These protection devices can be installed as an integral part of the sensor or as a stand-alone device. The devices, while protecting the sensor from damaging fast moving transients, can dampen the response time of the sensor (depending upon the design). Figure 4 shows details of integral and external pressure spike snubbing techniques. For system optimization, such as response time and snubbing, the length, L, and diameter, D, must be carefully selected. In an ideal condition, the snubber must be able to snub all signals that are between 100-150% of applied pressure to maintain fast throughput, but remains dependent upon the type of sensing technology and packaging.

EMI/RFI protection
In mobile hydraulic applications, electrical pollution in the form of fast electrical transients, Electro Static Discharge (ESD) and EMI/ RFI must be contained for system stability. Examples of this interference include communications equipment, switching power supplies, welding equipment, and electric motors. The sensor package must not generate or be influenced by unwanted external electrical signals from 100 kHz to 2 GHz. It must also be able to withstand radiated and conducted susceptibility and operated within its published specs in critical applications such as mobile cranes, scissor jacks, forklifts and many others. Typical protection used can be seen in Figure 5.

Figure 4. Snubbers can use internal or external techniques to minimize pressures spikes.
Figure 5. Typical EMC, ESD, and electrical fast transient protection scheme in pressure sensors.

The danger of pressure spikes
Pressure spikes are microsecond to millisecond bursts of pressure that can reach 15 times the normal system operating pressure. For example, if a valve shifts abruptly to block flow, a shock wave can be generated within the system. Likewise, if a hydraulic system is moving a load and the load suddenly stops, the system may react with a brief surge of pressure.

System control electronics — such as PLCs with millisecond scan times — are not fast enough to detect spikes of such short duration. Often, the first indication that a system is generating pressure spikes is a positive shift in a pressure transducer’s zero output. System control electronics commonly indicate the shift in transducer output as a pressure out-of-range condition, which could cause the system controller to shut down.

Pressure transducers are the components most vulnerable to damage from pressure spikes. Transducers, with much quicker response, react to spikes and can show signs of having been over-pressurized. This is not because the transducer is less durable than the mechanical gauge it replaced. Actually, a transducer designed for severe service should have been specified. Spikes also damage the machines that generate them. The erratic flow of liquid, common in systems that generate spikes, reduces efficiency and accelerates wear on valve ports and seals.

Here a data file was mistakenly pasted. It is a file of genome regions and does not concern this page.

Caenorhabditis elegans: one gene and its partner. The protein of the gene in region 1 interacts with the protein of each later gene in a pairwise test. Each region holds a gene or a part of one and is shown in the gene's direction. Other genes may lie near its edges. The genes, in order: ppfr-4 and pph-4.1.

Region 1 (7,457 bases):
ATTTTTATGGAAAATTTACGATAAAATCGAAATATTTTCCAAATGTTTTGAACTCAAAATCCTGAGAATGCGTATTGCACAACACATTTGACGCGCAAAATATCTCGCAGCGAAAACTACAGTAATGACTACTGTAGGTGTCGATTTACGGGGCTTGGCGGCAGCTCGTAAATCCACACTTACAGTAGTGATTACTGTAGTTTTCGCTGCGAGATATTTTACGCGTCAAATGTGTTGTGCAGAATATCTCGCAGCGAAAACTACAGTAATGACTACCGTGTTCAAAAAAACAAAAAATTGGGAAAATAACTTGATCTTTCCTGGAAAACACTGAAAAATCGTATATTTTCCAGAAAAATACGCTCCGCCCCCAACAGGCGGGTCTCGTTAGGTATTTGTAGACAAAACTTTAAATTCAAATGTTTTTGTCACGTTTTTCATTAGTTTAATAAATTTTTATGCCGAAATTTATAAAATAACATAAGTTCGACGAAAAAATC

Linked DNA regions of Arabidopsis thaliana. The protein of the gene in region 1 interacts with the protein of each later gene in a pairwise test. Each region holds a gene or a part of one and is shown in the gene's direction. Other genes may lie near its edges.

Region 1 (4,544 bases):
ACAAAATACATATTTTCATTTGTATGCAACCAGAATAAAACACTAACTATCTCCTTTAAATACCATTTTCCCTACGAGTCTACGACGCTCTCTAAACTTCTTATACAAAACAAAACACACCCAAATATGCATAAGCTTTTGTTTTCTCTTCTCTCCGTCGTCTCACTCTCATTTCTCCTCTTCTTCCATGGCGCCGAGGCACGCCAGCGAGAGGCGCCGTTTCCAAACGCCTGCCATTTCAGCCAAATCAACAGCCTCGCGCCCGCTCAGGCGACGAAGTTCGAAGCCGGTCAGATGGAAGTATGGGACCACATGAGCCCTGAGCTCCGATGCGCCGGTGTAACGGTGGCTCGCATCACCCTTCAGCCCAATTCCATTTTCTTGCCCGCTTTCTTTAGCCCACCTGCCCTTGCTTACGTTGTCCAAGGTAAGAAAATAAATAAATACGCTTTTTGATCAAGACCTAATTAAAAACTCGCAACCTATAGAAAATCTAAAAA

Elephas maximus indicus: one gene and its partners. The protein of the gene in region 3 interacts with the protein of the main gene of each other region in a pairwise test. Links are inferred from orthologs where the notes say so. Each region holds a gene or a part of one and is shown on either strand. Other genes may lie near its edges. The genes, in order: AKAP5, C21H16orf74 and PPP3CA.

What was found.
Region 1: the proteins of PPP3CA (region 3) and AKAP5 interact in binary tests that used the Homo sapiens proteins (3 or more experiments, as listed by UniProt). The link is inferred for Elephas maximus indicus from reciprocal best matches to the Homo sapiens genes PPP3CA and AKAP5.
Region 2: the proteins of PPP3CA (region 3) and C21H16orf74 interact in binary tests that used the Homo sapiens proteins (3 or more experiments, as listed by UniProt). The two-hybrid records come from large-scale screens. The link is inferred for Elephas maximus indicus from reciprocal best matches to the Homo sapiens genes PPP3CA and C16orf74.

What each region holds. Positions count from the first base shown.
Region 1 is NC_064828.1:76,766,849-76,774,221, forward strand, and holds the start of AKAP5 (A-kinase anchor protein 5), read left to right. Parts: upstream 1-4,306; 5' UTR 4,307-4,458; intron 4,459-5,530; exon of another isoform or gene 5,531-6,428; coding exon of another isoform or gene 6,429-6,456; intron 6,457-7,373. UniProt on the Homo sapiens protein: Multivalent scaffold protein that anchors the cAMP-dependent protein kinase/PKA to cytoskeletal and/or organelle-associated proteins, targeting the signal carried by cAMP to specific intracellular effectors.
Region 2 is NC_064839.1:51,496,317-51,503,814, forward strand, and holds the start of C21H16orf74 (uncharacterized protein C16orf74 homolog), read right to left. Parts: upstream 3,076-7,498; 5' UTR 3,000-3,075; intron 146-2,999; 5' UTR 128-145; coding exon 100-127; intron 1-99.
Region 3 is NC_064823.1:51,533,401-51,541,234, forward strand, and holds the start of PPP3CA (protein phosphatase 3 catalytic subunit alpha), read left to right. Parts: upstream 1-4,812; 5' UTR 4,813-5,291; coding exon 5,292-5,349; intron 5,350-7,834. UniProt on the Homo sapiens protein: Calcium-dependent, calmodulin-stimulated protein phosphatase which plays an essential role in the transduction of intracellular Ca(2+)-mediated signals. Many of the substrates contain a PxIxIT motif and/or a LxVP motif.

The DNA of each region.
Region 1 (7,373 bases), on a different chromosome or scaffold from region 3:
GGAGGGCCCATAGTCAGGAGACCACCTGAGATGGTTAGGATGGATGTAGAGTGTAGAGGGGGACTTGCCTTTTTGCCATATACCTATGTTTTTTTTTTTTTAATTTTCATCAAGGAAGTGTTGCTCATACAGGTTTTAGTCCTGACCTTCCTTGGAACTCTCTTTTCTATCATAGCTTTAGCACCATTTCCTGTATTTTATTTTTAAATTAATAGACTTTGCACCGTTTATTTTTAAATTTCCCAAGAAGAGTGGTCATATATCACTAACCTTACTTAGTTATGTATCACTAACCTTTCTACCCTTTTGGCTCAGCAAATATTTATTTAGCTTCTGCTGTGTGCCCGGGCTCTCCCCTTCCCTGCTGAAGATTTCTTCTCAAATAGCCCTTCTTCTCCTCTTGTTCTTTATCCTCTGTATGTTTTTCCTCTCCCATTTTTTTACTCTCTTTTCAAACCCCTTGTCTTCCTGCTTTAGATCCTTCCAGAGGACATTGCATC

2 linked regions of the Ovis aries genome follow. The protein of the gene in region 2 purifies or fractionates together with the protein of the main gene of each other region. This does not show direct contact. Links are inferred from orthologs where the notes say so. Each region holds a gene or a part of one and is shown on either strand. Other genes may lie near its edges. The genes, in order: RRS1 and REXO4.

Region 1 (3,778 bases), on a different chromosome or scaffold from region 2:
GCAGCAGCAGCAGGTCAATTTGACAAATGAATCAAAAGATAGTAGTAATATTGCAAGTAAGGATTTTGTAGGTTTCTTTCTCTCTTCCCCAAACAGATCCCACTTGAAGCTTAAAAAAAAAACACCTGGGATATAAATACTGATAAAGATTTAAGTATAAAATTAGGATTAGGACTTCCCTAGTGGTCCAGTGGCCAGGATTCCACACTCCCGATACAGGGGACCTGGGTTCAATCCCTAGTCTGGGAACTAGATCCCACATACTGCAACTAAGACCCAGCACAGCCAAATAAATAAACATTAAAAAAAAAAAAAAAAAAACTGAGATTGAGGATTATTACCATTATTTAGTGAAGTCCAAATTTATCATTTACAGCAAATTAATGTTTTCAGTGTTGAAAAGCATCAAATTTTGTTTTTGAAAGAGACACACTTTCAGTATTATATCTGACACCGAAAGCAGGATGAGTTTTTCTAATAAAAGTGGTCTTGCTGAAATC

(Note that pressure spikes do not pose serious problems in pneumatic systems because the air is compressible, which tends to dampen shock. Cyclic pressure surges, caused by pulsation from compressors, pose a greater potential problem because the pressure surges — while not as sharp — occur repeatedly and frequently.)

Pressure spikes usually can be detected with an oscilloscope through a transducer of, say, five times the normal operating pressure range. Once it is determined that spikes exist in a system, any of several practices can be used to prevent them from damaging the transducer. A transducer with a higher pressure rating can be used. However, doing so sacrifices accuracy in the normal operating range because a transducer with a wider operating range has poorer resolution.

As an alternative, a snubber can be used to dampen the spike. A snubber is an orifice installed in piping between the transducer and the source of the spike. A potential disadvantage of this practice is that it slows the response of the measurement. If neither measurement resolution nor response can be compromised, a transducer that can tolerate spikes should be specified. Obviously, these transducers cost more.

This information came from the 2008/2009 edition of the Fluid Power Handbook & Directory. To order your copy in printed form or on CD-ROM, visit www.hydraulicspneumatics. com and click on the Bookstore button.